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# JHU Job Talk

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Jeff Leek's JHU Job Talk from 2009 on surrogate variable analysis.

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### JHU Job Talk

1. 1. A General Framework for Multiple Testing Dependence Jeffrey Leek Johns Hopkins University School of Medicine
2. 2. High-dimensional multiple hypothesis testing is common. Problem: Dependence between tests can result in incorrect statistical and scientific results. A solution: Define and address multiple testing dependence at the level of the data – not the P-values. Big Picture Ideas
3. 3. High-Dimensional Multiple Testing Is Common Spatial EpidemiologyBrain Imaging Molecular Biology
4. 4. 4 Inflammation and the Host Response to Injury mRNA Expression ~50,000 genes Clinical Data >150 clinical variables Patient 1 Patient 2 Patient 166…. MOF measures severity of injury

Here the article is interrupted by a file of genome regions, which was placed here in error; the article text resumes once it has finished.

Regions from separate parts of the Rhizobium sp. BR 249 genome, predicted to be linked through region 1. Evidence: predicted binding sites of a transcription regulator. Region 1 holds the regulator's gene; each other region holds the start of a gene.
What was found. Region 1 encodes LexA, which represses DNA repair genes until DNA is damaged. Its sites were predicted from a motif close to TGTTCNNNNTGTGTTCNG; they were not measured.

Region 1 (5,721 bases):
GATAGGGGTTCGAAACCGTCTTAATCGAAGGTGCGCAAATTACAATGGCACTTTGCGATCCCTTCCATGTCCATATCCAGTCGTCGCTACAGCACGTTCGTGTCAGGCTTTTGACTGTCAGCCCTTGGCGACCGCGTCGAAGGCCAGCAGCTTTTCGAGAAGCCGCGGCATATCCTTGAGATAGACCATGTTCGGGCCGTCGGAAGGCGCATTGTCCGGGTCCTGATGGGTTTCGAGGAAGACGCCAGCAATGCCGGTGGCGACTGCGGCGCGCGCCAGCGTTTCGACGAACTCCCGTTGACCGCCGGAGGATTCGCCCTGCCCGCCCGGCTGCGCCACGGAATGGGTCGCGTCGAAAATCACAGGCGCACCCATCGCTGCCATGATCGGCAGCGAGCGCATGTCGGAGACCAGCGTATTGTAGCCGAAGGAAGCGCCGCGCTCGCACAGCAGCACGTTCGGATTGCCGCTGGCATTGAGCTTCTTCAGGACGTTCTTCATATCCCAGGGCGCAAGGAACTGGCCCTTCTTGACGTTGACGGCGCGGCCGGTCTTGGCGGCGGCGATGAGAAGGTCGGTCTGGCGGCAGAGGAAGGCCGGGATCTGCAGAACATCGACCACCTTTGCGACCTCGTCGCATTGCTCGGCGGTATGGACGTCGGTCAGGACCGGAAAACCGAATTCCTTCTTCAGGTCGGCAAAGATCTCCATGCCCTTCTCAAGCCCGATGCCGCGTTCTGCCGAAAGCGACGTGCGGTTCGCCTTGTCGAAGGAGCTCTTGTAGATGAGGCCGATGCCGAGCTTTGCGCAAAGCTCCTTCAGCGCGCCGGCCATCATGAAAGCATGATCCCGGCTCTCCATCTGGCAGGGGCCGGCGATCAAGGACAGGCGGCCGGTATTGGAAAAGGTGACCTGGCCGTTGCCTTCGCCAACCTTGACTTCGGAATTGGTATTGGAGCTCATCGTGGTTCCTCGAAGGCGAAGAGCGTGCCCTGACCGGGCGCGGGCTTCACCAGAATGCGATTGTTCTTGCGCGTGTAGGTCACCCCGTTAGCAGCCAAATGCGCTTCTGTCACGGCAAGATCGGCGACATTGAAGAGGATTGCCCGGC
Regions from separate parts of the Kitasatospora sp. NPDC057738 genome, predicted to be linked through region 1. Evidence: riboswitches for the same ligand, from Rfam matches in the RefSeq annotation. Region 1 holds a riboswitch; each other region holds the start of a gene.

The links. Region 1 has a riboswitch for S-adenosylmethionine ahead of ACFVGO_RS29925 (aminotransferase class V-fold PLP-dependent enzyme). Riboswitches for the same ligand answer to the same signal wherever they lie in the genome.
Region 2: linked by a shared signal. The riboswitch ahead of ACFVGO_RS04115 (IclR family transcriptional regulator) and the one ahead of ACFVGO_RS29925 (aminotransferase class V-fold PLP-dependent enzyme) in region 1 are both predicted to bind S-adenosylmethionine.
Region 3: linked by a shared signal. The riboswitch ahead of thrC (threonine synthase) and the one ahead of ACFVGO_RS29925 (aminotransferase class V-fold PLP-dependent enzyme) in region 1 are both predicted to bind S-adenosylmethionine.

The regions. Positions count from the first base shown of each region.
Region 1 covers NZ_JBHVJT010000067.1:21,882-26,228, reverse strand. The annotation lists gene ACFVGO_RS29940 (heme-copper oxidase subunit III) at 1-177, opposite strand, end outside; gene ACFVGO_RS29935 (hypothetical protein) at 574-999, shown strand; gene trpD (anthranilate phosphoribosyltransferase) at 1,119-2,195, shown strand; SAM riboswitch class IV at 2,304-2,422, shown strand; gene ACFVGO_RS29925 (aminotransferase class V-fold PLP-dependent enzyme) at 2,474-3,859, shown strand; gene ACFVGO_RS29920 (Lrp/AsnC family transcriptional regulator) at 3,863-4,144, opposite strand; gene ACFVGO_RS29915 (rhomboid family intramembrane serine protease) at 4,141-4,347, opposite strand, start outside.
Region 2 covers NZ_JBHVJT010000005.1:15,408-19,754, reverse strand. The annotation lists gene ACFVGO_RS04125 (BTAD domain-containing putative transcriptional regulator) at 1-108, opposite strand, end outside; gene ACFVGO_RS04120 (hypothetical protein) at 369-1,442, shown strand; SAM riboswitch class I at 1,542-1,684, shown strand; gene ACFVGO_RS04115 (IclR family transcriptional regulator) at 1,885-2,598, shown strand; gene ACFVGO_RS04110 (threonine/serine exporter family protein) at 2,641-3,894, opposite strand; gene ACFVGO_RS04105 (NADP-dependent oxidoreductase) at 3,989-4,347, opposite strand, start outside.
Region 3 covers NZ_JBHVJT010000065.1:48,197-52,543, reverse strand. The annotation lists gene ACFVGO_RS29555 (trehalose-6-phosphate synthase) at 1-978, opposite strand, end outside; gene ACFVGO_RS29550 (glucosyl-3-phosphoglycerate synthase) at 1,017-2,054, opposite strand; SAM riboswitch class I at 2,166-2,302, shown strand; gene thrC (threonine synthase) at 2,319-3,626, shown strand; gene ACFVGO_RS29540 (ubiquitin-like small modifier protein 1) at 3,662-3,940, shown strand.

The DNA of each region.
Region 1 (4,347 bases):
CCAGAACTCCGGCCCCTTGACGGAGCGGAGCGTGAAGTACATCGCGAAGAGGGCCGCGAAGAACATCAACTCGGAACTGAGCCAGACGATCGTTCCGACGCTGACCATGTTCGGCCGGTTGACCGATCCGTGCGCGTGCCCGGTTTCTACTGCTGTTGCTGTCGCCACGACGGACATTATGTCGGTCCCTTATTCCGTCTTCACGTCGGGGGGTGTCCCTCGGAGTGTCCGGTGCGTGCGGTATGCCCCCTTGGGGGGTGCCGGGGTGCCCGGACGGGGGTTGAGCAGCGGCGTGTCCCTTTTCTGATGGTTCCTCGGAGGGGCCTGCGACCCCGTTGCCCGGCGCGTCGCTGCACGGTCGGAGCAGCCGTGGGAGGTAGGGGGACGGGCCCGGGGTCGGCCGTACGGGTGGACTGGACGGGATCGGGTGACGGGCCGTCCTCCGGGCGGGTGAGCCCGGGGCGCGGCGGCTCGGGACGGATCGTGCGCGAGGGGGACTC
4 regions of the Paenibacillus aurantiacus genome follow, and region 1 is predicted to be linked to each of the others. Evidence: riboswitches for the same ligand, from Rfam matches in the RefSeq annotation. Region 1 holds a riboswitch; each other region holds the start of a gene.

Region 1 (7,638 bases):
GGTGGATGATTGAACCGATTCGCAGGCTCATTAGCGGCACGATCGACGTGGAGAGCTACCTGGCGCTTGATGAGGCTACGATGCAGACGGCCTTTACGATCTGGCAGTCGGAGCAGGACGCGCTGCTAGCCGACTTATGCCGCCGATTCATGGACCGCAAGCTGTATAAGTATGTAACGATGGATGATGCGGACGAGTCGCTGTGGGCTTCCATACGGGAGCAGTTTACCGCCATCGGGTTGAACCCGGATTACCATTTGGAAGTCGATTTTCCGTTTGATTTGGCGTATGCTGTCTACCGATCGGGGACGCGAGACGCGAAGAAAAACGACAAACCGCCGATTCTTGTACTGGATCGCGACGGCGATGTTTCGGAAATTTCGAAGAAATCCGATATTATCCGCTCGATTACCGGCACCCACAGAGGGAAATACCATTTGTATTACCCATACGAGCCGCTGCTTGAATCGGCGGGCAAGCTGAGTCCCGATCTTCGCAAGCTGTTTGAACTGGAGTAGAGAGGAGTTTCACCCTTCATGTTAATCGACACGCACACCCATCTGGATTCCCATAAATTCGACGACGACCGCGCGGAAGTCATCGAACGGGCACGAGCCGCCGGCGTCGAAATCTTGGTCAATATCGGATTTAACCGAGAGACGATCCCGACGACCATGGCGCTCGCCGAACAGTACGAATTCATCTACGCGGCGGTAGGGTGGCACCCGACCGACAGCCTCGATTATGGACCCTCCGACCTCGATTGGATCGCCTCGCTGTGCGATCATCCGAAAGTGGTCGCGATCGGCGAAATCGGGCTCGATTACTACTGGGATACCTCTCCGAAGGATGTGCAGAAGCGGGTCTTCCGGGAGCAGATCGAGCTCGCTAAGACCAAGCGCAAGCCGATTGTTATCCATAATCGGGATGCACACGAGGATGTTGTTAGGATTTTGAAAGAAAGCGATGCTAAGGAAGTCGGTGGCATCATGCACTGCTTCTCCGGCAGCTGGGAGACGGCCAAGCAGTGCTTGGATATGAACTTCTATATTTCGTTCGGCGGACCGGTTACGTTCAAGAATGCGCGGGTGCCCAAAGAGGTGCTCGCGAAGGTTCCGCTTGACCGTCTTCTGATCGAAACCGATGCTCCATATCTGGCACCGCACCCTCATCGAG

5. 5. Data at Initial Time Point Multiple Organ Failure
6. 6. Simple Analysis 1. Fit the model to the data, xi, for gene i: xi = ai + biMOF + ei 2. Calculate P-values for testing the hypotheses: H0: bi = 0 vs. H1: bi ≠ 0 3
7. 7. Four “Replicated” Studies Phase 1 Phase 3 Phase 2 Phase 4 P-value P-value P-value P-value Frequency Frequency Frequency Frequency
8. 8. •  Data for test i: •  “Primary variable(s)”: •  Model: •  Hypothesis test i: € xi = xi1,xi2,…,xin( ) € Y = y1,y2,…,yn( ) € xij = ai + biksk y j( ) k=1 d ∑ + eij H0i :bi ∈ Ω0 H1i :bi ∈ Ω1 {m hypothesis tests, n observations per test} Start With The Whole Data
9. 9. = + X = B S(Y) + E observations tests Underlying Model
10. 10. A Simple Simulated Example Independent E Dependent E Genes Genes Arrays Arrays
11. 11. Null P-Value Distributions Independent E Dependent E Frequency Frequency Frequency Frequency Frequency Frequency Frequency Frequency P-value P-value P-value P-value P-value P-value P-value P-value